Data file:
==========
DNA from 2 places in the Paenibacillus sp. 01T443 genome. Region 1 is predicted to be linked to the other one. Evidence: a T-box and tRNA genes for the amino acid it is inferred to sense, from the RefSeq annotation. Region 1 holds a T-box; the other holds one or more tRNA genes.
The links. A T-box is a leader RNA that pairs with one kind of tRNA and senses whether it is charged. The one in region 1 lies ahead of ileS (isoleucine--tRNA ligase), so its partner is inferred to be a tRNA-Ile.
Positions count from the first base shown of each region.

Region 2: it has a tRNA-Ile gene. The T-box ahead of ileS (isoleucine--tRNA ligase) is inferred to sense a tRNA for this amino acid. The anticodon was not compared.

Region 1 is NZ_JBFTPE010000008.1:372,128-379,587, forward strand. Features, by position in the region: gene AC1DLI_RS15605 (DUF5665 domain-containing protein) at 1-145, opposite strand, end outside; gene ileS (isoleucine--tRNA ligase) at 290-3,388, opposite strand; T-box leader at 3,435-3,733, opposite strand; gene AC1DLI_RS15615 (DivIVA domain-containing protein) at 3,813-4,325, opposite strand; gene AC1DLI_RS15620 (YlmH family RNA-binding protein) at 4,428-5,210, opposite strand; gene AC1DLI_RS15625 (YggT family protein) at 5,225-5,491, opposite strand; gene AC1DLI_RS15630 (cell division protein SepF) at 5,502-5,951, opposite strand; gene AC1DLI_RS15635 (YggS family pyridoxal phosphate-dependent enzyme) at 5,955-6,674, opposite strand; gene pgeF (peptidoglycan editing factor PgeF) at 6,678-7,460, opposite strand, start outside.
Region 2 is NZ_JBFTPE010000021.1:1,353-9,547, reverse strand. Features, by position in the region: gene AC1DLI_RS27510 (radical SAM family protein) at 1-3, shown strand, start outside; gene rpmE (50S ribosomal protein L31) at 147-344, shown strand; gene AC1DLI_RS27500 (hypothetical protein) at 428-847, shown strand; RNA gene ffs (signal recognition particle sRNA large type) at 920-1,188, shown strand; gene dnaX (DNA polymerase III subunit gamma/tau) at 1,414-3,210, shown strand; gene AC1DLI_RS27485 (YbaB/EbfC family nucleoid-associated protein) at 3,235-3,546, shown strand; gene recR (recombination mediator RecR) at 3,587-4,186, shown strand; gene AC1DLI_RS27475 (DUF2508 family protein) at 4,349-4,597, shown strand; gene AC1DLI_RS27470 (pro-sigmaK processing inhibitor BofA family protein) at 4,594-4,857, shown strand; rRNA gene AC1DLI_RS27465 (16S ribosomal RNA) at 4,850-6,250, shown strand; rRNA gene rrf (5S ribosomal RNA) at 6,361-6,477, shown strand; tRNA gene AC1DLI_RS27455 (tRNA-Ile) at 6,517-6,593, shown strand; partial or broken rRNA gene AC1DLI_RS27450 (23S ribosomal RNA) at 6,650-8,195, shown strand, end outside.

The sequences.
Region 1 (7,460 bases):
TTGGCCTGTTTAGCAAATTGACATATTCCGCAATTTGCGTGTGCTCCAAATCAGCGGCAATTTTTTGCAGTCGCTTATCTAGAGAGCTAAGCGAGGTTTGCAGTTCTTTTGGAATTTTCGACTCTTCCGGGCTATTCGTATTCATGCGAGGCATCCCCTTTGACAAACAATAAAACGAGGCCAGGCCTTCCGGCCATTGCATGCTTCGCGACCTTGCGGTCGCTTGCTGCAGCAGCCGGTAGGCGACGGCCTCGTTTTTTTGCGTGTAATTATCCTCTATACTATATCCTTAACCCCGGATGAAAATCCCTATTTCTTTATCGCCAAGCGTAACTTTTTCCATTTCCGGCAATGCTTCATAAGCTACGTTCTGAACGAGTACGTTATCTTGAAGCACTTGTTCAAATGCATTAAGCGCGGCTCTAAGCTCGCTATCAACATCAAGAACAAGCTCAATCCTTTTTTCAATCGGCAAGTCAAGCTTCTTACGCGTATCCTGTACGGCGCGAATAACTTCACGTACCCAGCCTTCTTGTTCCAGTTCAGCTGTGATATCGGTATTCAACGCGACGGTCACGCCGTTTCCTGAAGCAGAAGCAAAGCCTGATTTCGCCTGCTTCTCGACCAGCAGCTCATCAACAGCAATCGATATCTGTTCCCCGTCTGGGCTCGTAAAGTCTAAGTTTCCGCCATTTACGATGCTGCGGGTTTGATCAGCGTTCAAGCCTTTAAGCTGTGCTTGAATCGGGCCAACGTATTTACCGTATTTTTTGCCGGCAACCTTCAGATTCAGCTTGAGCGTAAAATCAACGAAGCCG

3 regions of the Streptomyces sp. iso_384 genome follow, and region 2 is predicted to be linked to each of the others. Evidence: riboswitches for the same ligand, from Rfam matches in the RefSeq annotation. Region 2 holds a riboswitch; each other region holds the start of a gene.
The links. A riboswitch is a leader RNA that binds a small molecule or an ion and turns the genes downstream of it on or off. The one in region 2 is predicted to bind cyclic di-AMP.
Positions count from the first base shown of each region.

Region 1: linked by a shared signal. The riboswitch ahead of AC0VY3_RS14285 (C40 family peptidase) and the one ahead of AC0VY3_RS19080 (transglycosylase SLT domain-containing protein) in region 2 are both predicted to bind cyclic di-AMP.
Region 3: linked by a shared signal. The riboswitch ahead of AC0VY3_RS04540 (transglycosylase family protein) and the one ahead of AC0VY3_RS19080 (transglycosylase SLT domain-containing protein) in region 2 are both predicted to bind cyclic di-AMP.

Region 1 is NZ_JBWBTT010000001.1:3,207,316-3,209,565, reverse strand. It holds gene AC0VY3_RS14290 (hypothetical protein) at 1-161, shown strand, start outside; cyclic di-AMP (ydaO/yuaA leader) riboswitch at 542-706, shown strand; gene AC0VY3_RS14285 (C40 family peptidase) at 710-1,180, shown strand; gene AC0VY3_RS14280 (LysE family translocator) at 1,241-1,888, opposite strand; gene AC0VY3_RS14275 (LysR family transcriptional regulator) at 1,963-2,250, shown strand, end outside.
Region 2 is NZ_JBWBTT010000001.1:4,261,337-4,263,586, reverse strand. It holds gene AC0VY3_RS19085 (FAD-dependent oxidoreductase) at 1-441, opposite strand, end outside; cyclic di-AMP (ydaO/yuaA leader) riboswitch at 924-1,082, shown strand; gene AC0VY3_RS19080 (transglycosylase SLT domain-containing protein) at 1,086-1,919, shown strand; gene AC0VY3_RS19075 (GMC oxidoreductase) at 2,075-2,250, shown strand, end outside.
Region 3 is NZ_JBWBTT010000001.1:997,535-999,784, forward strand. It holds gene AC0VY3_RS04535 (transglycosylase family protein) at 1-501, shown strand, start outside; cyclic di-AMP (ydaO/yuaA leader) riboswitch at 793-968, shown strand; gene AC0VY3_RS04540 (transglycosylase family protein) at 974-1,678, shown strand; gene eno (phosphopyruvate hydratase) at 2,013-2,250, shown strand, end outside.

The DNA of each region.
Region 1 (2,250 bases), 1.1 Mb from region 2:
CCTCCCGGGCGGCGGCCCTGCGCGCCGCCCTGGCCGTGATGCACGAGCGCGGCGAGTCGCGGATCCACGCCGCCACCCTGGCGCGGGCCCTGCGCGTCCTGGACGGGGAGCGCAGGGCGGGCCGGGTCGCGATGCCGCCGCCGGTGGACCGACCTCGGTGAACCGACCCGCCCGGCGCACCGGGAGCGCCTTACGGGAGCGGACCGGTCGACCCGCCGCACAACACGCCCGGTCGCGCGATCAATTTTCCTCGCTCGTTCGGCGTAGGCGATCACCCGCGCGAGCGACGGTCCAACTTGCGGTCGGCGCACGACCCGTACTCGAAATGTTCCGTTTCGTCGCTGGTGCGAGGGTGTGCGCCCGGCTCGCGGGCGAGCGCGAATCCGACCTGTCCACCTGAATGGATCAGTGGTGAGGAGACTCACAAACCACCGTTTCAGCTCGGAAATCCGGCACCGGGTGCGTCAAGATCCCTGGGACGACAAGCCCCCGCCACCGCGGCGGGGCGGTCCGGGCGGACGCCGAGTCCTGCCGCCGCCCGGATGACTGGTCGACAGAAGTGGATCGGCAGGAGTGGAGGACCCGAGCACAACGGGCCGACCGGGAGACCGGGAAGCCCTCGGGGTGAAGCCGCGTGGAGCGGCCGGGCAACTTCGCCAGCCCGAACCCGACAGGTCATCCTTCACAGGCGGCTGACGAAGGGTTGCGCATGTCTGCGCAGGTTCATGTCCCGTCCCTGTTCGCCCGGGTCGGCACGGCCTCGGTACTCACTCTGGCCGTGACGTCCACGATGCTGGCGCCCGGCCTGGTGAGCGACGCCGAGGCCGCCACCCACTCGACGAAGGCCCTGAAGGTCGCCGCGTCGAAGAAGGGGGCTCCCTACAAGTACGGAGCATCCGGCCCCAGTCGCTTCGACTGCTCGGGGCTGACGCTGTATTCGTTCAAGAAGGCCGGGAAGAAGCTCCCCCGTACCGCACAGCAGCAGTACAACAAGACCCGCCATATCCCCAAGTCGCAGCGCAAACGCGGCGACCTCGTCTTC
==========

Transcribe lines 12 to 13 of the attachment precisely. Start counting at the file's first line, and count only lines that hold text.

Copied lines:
Positions count from the first base shown of each region.

Region 1: linked by a shared signal. The riboswitch ahead of AC0VY3_RS14285 (C40 family peptidase) and the one ahead of AC0VY3_RS19080 (transglycosylase SLT domain-containing protein) in region 2 are both predicted to bind cyclic di-AMP.